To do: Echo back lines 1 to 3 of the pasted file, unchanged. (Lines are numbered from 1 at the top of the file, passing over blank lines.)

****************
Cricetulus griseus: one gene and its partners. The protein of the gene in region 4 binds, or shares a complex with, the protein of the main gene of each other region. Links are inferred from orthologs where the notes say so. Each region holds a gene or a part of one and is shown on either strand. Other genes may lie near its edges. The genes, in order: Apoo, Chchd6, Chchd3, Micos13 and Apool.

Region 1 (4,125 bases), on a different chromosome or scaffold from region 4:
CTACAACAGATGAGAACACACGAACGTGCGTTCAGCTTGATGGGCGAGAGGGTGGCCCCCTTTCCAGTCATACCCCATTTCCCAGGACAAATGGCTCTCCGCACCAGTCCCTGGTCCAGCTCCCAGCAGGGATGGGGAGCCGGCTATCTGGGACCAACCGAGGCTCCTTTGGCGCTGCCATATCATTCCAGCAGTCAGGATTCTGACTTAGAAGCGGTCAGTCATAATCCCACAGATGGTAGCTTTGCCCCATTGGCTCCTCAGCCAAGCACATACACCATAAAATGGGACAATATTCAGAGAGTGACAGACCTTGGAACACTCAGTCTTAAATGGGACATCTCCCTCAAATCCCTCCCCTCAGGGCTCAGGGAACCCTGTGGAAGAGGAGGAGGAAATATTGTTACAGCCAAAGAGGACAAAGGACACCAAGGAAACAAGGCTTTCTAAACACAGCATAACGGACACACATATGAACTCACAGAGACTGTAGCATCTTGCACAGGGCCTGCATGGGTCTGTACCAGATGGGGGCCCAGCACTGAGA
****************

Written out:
Cricetulus griseus: one gene and its partners. The protein of the gene in region 4 binds, or shares a complex with, the protein of the main gene of each other region. Links are inferred from orthologs where the notes say so. Each region holds a gene or a part of one and is shown on either strand. Other genes may lie near its edges. The genes, in order: Apoo, Chchd6, Chchd3, Micos13 and Apool.

Region 1 (4,125 bases), on a different chromosome or scaffold from region 4:
CTACAACAGATGAGAACACACGAACGTGCGTTCAGCTTGATGGGCGAGAGGGTGGCCCCCTTTCCAGTCATACCCCATTTCCCAGGACAAATGGCTCTCCGCACCAGTCCCTGGTCCAGCTCCCAGCAGGGATGGGGAGCCGGCTATCTGGGACCAACCGAGGCTCCTTTGGCGCTGCCATATCATTCCAGCAGTCAGGATTCTGACTTAGAAGCGGTCAGTCATAATCCCACAGATGGTAGCTTTGCCCCATTGGCTCCTCAGCCAAGCACATACACCATAAAATGGGACAATATTCAGAGAGTGACAGACCTTGGAACACTCAGTCTTAAATGGGACATCTCCCTCAAATCCCTCCCCTCAGGGCTCAGGGAACCCTGTGGAAGAGGAGGAGGAAATATTGTTACAGCCAAAGAGGACAAAGGACACCAAGGAAACAAGGCTTTCTAAACACAGCATAACGGACACACATATGAACTCACAGAGACTGTAGCATCTTGCACAGGGCCTGCATGGGTCTGTACCAGATGGGGGCCCAGCACTGAGA